Next Generation Technology for Full Body Game Controllers

Patent approved for Motion Recognition Clothing(TM)

Medibotics’ U.S. patent 7,980,141 for Motion Recognition Clothing™ (MRC) has been approved. MRC is an innovative technology for translating body motion into computer-readable signals that could power the next generation of full-body game controllers. The market for translating body motion into computer-readable signals is already very large. For example, over 10 million units of an existing camera-based full-body game controller system have been sold. With further development, MRC could be used for a variety of applications including not only computer gaming, but also virtual reality in general, sports training, medical therapy, virtual exercise, weight management, and telerobotics.

Motion Recognition Clothing™ (MRC) integrates air-filled or fluid-filled tubes into clothing that longitudinally spans multiple body joints and then uses changes in the pressures within these tubes, as they bend, to measure the motion of these body joints. Multiple tubes can span each joint. The results capture human posture and motion. Although MRC is not yet a commercially-available product, preliminary prototyping results are promising. Medibotics has tested different tube diameters, wall thicknesses, durometers, and materials (eg. latex, silicone, EPDM, polyurethane) and found that non-linear functions of changes in tube pressures are highly correlated with changes in the angles of the human joints that the tubes span. Medibotics also measured the dynamic gait of a knee in motion during a 1-MPH walk, 2-MPH walk, 5-MPH run, and 6-MPH run. They achieved gait results that are similar to those in the biomechanics literature.

The use of Motion Recognition Clothing™ (MRC) technology for full-body game control could have several advantages over current camera-based full-body game control technology. For example, when used with a mobile transmitter, MRC can be portable. MRC could be used almost anywhere… jogging outdoors, playing golf, and even swimming. MRC does not require that users to remain in front of a stationary camera. MRC can also be used with multiple users who interact and overlap. MRC does not require a direct line-of-sight between users and a camera. Also, MRC can measure small-scale body motion, such as that of fingers, in a manner that is not possible with camera-based systems that only recognize large-scale skeletal configurations. In general, MRC can have advantages over other competing motion recognition technologies in terms of: freedom of motion; ambulatory use; washable clothing; freedom from occlusion; real time use; lower cost; body safety; durability; and high/low motion scale. However, one motion recognition sub-market in which MRC would not likely compete is in high-end “Motion Capture” systems used for animating figures in motion pictures (such as Gollum in “The Lord of the Rings”). Film makers spend a lot for high-precision systems with multiple cameras and facial motion recognition technology. It is unlikely that MRC would provide the level of facial motion precision required by this sub-market.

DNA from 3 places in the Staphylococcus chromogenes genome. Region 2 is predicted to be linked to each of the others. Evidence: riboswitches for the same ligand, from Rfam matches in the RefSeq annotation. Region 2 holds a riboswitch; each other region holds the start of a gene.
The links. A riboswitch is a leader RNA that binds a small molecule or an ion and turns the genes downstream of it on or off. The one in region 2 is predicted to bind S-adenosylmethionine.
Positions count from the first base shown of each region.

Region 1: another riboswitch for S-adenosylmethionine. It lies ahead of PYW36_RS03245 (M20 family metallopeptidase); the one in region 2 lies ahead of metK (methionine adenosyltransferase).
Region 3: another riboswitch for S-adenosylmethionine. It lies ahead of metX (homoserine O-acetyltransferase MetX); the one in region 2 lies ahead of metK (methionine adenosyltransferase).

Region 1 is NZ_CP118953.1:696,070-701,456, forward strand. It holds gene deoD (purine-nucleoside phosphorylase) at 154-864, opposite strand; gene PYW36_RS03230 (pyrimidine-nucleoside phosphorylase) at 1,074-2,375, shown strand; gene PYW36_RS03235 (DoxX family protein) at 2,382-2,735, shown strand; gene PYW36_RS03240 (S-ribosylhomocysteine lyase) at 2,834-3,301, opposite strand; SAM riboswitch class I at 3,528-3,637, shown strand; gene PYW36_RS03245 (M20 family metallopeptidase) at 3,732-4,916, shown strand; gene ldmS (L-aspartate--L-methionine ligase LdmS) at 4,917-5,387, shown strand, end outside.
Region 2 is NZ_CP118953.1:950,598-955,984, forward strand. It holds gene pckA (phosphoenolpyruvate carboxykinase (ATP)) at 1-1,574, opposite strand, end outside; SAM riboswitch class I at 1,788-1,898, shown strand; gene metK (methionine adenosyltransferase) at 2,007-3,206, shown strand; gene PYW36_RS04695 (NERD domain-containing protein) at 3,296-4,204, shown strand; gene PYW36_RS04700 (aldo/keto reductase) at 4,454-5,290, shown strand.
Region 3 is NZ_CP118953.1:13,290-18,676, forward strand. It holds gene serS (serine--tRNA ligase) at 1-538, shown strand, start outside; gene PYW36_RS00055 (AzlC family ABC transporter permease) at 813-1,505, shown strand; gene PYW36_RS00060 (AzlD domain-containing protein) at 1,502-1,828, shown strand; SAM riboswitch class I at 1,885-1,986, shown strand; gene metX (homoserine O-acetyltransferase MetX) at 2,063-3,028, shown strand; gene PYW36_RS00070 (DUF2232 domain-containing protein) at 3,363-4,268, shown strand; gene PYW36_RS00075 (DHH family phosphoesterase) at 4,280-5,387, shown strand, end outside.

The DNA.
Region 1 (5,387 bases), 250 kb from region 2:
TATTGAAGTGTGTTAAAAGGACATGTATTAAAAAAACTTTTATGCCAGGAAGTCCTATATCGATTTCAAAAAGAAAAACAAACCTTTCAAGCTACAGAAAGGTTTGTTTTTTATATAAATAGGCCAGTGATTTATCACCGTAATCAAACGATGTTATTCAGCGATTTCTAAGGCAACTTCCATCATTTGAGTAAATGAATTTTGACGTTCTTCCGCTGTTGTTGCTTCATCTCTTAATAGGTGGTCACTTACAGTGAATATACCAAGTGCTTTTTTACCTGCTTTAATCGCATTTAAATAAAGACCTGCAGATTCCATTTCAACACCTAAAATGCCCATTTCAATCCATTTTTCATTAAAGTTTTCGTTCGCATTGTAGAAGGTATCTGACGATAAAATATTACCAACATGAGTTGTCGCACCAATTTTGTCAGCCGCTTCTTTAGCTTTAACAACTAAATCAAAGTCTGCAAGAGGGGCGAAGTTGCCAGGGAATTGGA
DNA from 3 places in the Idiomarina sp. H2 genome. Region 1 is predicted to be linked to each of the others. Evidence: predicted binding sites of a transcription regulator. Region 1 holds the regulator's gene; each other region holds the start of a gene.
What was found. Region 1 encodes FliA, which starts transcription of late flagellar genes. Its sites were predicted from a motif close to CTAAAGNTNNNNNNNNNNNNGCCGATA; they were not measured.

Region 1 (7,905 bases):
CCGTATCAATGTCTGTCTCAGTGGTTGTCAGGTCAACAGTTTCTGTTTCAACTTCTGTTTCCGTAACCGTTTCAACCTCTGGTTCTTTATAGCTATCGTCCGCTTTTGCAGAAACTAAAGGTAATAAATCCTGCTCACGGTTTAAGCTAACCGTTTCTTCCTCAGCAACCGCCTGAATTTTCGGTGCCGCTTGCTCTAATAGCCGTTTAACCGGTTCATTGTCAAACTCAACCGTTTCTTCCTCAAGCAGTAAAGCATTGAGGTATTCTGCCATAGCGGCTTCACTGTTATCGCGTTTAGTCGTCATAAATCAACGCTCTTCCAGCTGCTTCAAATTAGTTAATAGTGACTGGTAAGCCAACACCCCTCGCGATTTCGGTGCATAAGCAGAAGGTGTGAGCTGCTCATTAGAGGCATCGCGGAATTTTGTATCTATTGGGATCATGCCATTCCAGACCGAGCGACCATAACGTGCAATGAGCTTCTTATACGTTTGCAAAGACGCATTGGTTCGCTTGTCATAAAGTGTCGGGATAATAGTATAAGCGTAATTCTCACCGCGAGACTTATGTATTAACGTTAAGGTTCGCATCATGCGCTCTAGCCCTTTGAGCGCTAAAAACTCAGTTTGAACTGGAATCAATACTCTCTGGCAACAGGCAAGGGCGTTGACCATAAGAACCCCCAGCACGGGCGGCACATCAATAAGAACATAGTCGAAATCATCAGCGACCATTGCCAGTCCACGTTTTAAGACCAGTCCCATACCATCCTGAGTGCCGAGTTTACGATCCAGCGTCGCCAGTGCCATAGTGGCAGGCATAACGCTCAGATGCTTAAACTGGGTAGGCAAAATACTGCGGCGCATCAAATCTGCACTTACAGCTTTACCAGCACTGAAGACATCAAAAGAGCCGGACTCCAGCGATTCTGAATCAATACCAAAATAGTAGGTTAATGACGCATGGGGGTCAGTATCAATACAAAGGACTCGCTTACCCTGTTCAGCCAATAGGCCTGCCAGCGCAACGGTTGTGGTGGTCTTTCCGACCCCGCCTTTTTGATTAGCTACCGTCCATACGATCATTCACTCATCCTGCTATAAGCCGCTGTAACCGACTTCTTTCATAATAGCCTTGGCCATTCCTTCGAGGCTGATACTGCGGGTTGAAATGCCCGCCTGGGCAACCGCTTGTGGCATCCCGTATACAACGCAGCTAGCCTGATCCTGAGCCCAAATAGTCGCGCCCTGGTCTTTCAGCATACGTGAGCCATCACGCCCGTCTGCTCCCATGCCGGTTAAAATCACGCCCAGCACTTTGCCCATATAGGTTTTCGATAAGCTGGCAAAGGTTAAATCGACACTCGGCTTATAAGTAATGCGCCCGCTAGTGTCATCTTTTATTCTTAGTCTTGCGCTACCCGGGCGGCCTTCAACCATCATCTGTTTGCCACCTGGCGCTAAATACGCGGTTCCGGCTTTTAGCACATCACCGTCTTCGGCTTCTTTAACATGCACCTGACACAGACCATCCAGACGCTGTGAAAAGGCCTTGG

There remain several challenges in the further development and commercialization of MRC. Although MRC may work well for close-fitting clothing, it may work less well with loose-fitting clothing whose location over joints shifts as a person moves. This may be addressed by incorporating multiple tubes around joints and using pattern recognition software to identify shifts in clothing location. Another challenge for MRC is calibrating measurements to ensure accuracy for different people (and potentially each time the same person takes it off and puts it on). Another challenge is maintaining measurement accuracy while making tube size smaller so that the clothing is non-obtrusive. These challenges are not insurmountable, but they will require more work in order to launch MRC as a successful commercial product. Medibotics welcomes inquiries from manufacturers and investors in the fields of computer gaming, sports training, medical technology, and/or telerobotics who may be interested in partnering with Medibotics in the next stage of product development for Motion Recognition Clothing™.

Medibotics LLC is an innovative Minnesota-based technology company with an intellectual property portfolio that includes: ambulatory human motion recognition technology (including Motion Recognition Clothing™); wearable technology for energy generation from human motion; flexible human-to-computer interface devices (including Blob Mouse™), and sound-masking devices and systems for enhancing sleep (including HushBand™). The CEO of Medibotics is Robert A. Connor, Ph.D., an inventor on over 40 patents and patent applications.

Media Contact: Robert Connor, Medibotics LLC, 612-339-1442,

Posted by: Situated Research

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